The World Is My Parish

My vision for the New Year is The Great Awakening 2011 – an initiative seeking an outpouring of God’s Spirit that revives our hearts and sees our homes and profession transformed.  As I’ve prayed about this endeavor, I’m reminded of John Wesley – the father of the American Methodist movement and a catalyst for the original Great Awakening.

An interesting piece of trivia about John Wesley (in case you ever make it to Jeopardy) is that his ministry in America began with his landing on Cockspur Island near Tybee Island and the beautifully historic city of Savannah, GA…my hometown.  He only spent a short time ministering in Savannah before returning to continue his ministry in Europe.

Wesley was a member of the Anglican Church, who never intended to create a new movement.  After a moment of intimacy with God in which he felt his “heart strangely warmed,” he sought to bring revival to nominal Christianity – those who were Christian “in name only” and did not have a true relationship with Christ.  He is the originator of the small group movement, creating groups for accountability and intense training in the Scriptures.  His fervency and dedication led to what was one of the greatest revivals in history.

It has been said that Wesley referred to the world as his parish.  He took literally the command of Christ to “go into all the world and make disciples” (Mark 16:15, Matt 28:19).  He taught a relational approach to discipleship, which was most effective in a small group setting where individuals could pray, learn, and grow together.

We, too, are commanded to go into all the world.  There are differences of opinion as to what exactly that means and how it is accomplished.  One thing is certain:  we must reach others for Christ and lead them into a mature relationship with Him.  I heard a professor once suggest a model for evangelism based on Acts 1:8 in which we should have “four pulpits” – Jerusalem (those closest to us in our homes, professions, etc), Judea (those in surrounding areas), Samaria (the marginalized poor, infirmed, outcasts of society), and the uttermost parts (world missions).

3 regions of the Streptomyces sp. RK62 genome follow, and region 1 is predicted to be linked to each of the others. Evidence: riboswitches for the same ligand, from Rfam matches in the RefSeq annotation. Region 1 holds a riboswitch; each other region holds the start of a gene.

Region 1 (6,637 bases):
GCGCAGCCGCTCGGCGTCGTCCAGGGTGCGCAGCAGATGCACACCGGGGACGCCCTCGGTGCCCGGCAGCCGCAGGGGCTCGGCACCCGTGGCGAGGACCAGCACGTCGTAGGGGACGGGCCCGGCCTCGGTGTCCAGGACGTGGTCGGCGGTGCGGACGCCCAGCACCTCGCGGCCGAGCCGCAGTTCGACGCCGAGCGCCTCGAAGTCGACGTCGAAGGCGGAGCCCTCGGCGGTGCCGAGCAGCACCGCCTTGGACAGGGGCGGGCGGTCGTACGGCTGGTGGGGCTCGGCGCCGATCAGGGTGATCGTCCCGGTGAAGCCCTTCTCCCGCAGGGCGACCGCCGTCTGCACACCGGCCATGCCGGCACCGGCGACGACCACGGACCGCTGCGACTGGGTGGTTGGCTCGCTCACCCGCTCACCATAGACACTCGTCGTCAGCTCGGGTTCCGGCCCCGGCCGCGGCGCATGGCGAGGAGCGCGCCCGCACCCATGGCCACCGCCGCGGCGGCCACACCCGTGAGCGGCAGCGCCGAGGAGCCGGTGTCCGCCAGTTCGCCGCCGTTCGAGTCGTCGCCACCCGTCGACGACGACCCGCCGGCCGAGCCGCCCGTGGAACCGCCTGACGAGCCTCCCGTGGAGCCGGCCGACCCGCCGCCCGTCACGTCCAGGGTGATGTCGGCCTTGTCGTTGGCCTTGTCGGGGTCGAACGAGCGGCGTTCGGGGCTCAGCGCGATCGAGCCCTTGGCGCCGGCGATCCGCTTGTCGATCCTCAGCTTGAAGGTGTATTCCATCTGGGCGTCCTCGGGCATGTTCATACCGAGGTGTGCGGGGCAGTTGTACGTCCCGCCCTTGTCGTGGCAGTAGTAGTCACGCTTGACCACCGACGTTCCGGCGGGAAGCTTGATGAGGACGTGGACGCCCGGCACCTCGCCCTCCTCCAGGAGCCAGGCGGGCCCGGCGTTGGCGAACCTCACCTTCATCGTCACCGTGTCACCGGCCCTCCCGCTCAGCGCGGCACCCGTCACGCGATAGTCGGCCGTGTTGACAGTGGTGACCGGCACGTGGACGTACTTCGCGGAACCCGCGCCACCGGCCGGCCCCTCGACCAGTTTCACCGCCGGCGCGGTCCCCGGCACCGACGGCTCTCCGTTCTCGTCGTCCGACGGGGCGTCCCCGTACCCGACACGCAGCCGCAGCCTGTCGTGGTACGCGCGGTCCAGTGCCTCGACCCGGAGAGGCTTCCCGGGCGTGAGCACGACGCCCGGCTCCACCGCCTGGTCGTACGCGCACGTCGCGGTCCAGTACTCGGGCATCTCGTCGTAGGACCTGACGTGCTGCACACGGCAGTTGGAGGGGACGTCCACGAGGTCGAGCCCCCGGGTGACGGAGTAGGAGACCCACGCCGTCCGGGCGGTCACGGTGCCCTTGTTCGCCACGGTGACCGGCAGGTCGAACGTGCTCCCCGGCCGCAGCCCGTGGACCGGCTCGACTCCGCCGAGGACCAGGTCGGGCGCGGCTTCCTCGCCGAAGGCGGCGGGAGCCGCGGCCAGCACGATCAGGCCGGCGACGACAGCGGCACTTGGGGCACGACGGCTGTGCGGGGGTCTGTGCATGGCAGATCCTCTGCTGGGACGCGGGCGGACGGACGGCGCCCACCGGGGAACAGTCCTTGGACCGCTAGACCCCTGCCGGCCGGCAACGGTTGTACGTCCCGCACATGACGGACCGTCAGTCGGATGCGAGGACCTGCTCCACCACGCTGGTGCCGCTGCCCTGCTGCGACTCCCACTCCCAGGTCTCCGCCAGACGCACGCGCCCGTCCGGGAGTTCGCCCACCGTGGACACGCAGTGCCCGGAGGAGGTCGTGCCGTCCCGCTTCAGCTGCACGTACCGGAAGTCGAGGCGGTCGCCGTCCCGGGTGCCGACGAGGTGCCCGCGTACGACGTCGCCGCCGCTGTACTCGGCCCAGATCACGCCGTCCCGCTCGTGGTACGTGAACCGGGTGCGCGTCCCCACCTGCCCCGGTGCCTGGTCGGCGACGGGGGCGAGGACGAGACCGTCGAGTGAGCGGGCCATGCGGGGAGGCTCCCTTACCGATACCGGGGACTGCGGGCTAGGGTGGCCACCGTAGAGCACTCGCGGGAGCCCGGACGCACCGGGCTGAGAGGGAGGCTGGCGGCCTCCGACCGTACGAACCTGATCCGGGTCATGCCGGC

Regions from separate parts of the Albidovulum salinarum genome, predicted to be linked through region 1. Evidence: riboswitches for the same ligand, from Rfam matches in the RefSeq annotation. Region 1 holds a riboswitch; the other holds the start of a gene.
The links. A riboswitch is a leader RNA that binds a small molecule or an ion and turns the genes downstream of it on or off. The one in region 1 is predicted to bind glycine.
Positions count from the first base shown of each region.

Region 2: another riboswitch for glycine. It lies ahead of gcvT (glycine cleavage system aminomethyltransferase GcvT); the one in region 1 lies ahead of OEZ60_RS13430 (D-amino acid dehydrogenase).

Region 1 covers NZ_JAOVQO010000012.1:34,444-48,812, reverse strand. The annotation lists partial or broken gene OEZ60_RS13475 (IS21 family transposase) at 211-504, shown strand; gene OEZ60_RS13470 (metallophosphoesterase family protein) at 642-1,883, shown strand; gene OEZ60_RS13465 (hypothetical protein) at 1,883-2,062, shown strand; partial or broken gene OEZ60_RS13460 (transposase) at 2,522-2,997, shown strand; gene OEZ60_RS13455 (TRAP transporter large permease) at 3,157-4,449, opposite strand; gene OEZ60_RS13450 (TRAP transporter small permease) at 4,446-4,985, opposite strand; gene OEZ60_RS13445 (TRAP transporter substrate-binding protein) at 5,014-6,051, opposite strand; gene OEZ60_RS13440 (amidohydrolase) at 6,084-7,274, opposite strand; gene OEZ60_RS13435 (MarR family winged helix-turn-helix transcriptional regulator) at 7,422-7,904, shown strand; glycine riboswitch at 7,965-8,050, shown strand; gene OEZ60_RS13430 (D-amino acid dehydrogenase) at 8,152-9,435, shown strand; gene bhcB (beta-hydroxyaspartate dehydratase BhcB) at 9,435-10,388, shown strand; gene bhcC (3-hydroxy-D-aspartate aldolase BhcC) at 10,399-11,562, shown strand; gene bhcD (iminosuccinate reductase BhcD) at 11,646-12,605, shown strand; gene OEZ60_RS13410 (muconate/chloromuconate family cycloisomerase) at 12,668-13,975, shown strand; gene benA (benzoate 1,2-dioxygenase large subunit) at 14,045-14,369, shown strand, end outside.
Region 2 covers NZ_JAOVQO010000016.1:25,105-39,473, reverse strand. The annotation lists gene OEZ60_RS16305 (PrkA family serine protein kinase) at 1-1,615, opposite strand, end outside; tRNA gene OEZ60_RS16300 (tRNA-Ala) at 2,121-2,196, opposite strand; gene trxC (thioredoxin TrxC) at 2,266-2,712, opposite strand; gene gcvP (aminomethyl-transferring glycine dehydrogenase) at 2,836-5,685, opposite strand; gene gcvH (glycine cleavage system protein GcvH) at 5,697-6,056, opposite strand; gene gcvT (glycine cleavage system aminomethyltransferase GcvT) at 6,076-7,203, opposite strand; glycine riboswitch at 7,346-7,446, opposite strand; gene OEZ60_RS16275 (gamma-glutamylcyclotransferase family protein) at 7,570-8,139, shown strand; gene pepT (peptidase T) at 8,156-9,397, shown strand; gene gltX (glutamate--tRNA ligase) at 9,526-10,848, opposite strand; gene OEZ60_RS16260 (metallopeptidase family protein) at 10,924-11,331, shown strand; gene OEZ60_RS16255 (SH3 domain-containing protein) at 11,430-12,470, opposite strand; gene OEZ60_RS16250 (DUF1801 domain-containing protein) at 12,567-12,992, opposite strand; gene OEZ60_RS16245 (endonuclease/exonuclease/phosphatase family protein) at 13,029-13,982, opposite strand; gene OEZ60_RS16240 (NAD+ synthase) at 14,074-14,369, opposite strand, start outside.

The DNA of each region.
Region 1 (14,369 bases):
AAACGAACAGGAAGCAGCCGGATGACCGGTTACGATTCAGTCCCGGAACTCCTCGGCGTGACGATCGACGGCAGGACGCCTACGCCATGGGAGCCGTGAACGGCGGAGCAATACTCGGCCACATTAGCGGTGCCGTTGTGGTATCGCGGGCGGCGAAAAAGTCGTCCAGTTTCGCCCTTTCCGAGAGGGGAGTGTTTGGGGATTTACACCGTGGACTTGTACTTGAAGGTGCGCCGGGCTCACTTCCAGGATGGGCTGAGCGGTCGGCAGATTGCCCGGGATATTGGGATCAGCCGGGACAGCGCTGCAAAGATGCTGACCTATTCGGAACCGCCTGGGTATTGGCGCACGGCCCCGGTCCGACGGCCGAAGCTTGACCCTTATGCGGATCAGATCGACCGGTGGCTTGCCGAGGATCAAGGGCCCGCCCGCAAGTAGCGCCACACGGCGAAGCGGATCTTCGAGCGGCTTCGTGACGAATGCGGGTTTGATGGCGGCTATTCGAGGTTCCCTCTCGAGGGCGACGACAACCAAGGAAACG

Several months ago, while praying for direction concerning my life and ministry, the Lord spoke.  During a youth service in New York, I clearly heard God say, “If you weren’t so resentful about where I have you then maybe I could use you.”  He placed me in law enforcement with the intention that it would be my Jerusalem, my parish.  I decided then that I would fully commit to reaching my brothers and sisters in blue rather than focusing on the future and my own plans.

God has placed each of us in our respective professions.  He has called each of us to be His minister to those around us.  Every member of the body of Christ is a minister.  Ephesians 4:12 says that the saints – God’s people – are to do the work of the ministry, and what an incredible opportunity for ministry we have in law enforcement!

One of the most inspiring books I have read on this topic of ministry is When There’s No Burning Bush:  Following Your Passions to Discover God’s Call by Eddy Hall and Gary Morsch.  In the coming weeks, I will be writing a series of posts as a study from this book.  My prayer is that it will inspire, encourage, and equip others for ministry as together we seek to bring about spiritual renewal in the law enforcement profession.  Stay tuned!

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